7th March 2022
COACH PROFILE - ANDREW MIHRANIAN
Club: Stockport Athletics Coaching
Combined Events coach
What is your athletics background?
I was privileged to be brought up in Cyprus and spent most of my formative years outdoors, enjoying the Mediterranean sunshine. I competed at the Pancyprian Games in the 400m; for my school in 200m and relays and for my house athletics team in disciplines from 100m to high jump to cross country.
I came to the UK to continue my education and gained a degree in Economics at Nottingham University. My passion for athletics was reignited in 2010 when I started teaching and coaching multi-disciplinary sports in a primary school. It wasn’t long before I realised coaching athletics was my real passion and encouraging young athletes to reach their full potential was my driving force, and this continues to drive me.
How long have you been coaching, and in what field?
I achieved my Athletics Coach qualification in 2012, having worked as a coaching assistant and run athletics sessions in primary school where I was teaching prior to achieving this qualification.
I launched Stockport Athletics Coaching, focusing on coaching in line with the Long-Term Athlete Development Model advocated by UK Athletics.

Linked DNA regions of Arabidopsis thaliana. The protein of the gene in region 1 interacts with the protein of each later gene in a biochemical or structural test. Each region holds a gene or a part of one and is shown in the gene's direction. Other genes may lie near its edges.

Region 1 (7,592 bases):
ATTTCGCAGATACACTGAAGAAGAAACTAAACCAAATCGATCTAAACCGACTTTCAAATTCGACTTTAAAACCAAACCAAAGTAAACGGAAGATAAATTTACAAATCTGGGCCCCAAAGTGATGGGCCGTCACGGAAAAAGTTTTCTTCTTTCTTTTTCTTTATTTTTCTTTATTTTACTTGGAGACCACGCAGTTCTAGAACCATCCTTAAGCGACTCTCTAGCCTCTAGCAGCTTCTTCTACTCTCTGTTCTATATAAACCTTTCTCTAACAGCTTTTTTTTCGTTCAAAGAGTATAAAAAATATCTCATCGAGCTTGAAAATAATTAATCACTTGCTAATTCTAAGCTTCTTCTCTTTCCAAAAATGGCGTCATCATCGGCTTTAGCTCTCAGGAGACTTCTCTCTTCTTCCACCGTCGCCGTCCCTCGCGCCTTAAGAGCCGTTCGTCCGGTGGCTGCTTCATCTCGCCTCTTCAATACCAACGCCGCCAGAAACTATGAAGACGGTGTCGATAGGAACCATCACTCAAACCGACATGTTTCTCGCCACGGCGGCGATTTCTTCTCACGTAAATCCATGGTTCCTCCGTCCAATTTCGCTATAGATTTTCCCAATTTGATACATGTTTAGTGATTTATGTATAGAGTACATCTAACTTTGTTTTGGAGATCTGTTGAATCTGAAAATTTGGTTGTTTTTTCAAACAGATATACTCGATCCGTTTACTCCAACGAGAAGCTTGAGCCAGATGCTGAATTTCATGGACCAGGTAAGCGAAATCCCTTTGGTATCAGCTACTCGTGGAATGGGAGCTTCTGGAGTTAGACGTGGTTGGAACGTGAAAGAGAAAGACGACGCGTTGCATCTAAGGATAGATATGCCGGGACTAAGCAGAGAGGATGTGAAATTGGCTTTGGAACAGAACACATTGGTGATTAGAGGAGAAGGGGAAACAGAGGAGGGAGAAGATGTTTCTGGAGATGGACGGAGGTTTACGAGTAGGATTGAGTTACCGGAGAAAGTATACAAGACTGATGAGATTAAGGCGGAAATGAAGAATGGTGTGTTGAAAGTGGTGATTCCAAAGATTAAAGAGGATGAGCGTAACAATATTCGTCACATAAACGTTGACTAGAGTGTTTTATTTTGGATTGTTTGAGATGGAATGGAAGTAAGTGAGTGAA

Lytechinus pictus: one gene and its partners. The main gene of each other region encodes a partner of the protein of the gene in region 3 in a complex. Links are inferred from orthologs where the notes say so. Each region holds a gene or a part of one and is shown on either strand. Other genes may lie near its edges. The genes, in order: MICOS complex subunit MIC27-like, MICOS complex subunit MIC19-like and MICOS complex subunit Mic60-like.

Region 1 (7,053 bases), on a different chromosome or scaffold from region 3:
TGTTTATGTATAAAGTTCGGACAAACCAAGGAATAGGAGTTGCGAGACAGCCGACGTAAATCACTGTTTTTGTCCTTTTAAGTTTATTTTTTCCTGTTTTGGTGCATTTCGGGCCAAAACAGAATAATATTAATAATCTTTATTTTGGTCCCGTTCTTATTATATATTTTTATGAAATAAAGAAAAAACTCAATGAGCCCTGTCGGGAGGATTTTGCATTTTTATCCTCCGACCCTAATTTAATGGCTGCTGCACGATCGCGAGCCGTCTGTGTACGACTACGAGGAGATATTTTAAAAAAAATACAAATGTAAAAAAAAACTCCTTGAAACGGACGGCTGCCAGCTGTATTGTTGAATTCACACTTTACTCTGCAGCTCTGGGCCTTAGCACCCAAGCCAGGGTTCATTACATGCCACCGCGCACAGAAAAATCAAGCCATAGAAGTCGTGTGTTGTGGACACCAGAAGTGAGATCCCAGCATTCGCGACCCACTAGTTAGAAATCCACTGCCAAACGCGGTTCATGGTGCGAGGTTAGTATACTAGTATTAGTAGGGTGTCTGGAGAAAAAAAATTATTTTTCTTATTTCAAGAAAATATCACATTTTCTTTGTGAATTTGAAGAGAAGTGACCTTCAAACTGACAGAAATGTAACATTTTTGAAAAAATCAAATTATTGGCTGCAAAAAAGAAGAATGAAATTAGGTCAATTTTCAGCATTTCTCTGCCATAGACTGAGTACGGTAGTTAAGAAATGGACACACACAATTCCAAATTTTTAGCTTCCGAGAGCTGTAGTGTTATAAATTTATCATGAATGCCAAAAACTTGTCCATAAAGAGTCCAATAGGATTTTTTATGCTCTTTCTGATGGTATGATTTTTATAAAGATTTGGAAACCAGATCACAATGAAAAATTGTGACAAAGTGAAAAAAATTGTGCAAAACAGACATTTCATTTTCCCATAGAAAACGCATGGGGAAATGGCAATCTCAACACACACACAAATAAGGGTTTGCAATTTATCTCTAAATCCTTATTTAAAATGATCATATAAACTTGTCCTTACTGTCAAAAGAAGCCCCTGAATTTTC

I then completed all four event group qualifications in sprints and hurdles; jumps; throws and endurance. As a group we focus on combined events which brings all the athlete centred benefits to young, developing, athletes.
I continue to learn daily through my own coaching experiences, from other coaches and the vast array of educational resources available to us as athletics coaches. This incredible journey is endless, and the ability to adapt and change is a continued driving force.
What attracted you into coaching?
After many years of teaching different sports at primary schools– tennis, football, tag rugby, cricket and so on, I was asked to add athletics. I soon realised how much I had missed it and how much I enjoyed it.
I felt that I could make a contribution to the sport in my local area so I contacted my local Club Stockport Harriers and set up a Sunday morning session at the track for the school that I was working for at the time. It soon became apparent to me that coaching athletics to young people was what I wanted to do and I left teaching to become a full-time athletics coach.
What is your coaching philosophy?